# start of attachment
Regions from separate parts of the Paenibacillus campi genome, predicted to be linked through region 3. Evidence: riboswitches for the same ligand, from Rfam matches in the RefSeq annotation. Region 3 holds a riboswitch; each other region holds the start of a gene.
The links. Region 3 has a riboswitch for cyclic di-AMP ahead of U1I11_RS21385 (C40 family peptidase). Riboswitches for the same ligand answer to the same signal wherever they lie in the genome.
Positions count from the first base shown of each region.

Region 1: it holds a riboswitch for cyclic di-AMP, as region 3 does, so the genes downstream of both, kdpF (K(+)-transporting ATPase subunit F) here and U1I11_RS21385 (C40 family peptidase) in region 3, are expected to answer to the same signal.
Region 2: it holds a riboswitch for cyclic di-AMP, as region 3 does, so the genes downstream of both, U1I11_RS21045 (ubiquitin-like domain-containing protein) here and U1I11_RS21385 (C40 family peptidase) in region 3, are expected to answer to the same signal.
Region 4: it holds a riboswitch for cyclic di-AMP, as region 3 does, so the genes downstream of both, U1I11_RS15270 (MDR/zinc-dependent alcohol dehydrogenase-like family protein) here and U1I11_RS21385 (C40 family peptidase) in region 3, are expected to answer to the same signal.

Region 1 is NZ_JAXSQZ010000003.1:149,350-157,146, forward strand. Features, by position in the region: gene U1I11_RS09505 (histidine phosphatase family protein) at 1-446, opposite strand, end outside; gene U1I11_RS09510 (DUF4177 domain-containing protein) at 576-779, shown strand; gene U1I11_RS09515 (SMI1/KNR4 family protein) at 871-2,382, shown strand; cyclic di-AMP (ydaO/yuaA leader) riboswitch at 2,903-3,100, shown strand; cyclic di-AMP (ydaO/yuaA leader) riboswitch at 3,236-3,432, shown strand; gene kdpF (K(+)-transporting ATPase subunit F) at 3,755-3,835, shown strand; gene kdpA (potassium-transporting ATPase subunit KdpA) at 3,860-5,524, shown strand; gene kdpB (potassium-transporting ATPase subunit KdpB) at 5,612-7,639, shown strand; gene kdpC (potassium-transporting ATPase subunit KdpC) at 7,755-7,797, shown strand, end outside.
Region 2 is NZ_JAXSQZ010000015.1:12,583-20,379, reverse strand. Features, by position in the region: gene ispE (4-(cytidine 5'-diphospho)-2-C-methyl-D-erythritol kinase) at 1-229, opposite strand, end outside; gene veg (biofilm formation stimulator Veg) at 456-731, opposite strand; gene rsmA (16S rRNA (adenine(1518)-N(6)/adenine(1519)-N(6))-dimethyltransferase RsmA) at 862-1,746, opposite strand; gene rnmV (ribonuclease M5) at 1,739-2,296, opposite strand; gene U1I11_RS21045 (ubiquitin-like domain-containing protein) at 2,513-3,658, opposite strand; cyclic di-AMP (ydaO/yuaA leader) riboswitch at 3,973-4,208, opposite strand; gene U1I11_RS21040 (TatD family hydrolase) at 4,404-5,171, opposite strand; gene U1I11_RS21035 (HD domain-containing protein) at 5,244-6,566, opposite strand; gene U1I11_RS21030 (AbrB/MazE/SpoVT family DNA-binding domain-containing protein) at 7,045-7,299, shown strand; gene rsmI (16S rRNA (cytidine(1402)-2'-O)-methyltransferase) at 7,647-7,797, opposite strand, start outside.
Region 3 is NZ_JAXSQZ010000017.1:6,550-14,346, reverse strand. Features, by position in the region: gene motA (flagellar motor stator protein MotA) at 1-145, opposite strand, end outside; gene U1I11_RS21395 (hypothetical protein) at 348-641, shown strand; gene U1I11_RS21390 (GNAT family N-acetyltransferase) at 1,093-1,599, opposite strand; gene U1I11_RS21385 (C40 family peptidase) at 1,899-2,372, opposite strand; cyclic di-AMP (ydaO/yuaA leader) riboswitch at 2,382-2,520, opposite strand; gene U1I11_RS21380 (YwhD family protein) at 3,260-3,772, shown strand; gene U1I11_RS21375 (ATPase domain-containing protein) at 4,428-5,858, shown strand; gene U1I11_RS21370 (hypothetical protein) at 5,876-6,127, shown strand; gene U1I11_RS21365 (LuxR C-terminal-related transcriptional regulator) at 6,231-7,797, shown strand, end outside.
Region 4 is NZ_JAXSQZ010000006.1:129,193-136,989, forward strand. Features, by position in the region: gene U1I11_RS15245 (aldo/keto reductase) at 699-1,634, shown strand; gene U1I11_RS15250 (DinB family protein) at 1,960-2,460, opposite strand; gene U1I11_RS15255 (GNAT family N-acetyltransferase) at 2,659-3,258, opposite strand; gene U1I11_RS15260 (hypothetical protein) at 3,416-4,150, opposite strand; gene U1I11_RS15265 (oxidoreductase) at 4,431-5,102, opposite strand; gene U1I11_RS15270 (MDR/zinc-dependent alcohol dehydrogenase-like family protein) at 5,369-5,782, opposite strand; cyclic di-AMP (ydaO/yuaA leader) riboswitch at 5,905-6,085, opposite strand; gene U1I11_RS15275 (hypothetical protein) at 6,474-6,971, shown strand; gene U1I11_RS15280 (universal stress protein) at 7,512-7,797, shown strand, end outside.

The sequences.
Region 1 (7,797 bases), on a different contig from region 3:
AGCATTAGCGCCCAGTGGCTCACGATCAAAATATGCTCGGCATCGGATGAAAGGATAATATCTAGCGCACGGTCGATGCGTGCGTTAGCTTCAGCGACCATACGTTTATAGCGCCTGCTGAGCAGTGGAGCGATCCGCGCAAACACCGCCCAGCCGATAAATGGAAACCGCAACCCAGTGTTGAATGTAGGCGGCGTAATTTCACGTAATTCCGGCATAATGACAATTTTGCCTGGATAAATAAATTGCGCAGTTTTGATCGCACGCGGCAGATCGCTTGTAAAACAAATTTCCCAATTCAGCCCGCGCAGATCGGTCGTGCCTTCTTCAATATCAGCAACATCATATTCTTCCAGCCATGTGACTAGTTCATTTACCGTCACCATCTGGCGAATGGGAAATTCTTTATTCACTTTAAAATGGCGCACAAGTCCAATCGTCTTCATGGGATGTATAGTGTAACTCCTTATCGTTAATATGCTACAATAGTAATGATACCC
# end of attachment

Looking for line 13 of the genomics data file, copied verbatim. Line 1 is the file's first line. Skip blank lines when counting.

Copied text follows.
AGCATTAGCGCCCAGTGGCTCACGATCAAAATATGCTCGGCATCGGATGAAAGGATAATATCTAGCGCACGGTCGATGCGTGCGTTAGCTTCAGCGACCATACGTTTATAGCGCCTGCTGAGCAGTGGAGCGATCCGCGCAAACACCGCCCAGCCGATAAATGGAAACCGCAACCCAGTGTTGAATGTAGGCGGCGTAATTTCACGTAATTCCGGCATAATGACAATTTTGCCTGGATAAATAAATTGCGCAGTTTTGATCGCACGCGGCAGATCGCTTGTAAAACAAATTTCCCAATTCAGCCCGCGCAGATCGGTCGTGCCTTCTTCAATATCAGCAACATCATATTCTTCCAGCCATGTGACTAGTTCATTTACCGTCACCATCTGGCGAATGGGAAATTCTTTATTCACTTTAAAATGGCGCACAAGTCCAATCGTCTTCATGGGATGTATAGTGTAACTCCTTATCGTTAATATGCTACAATAGTAATGATACCC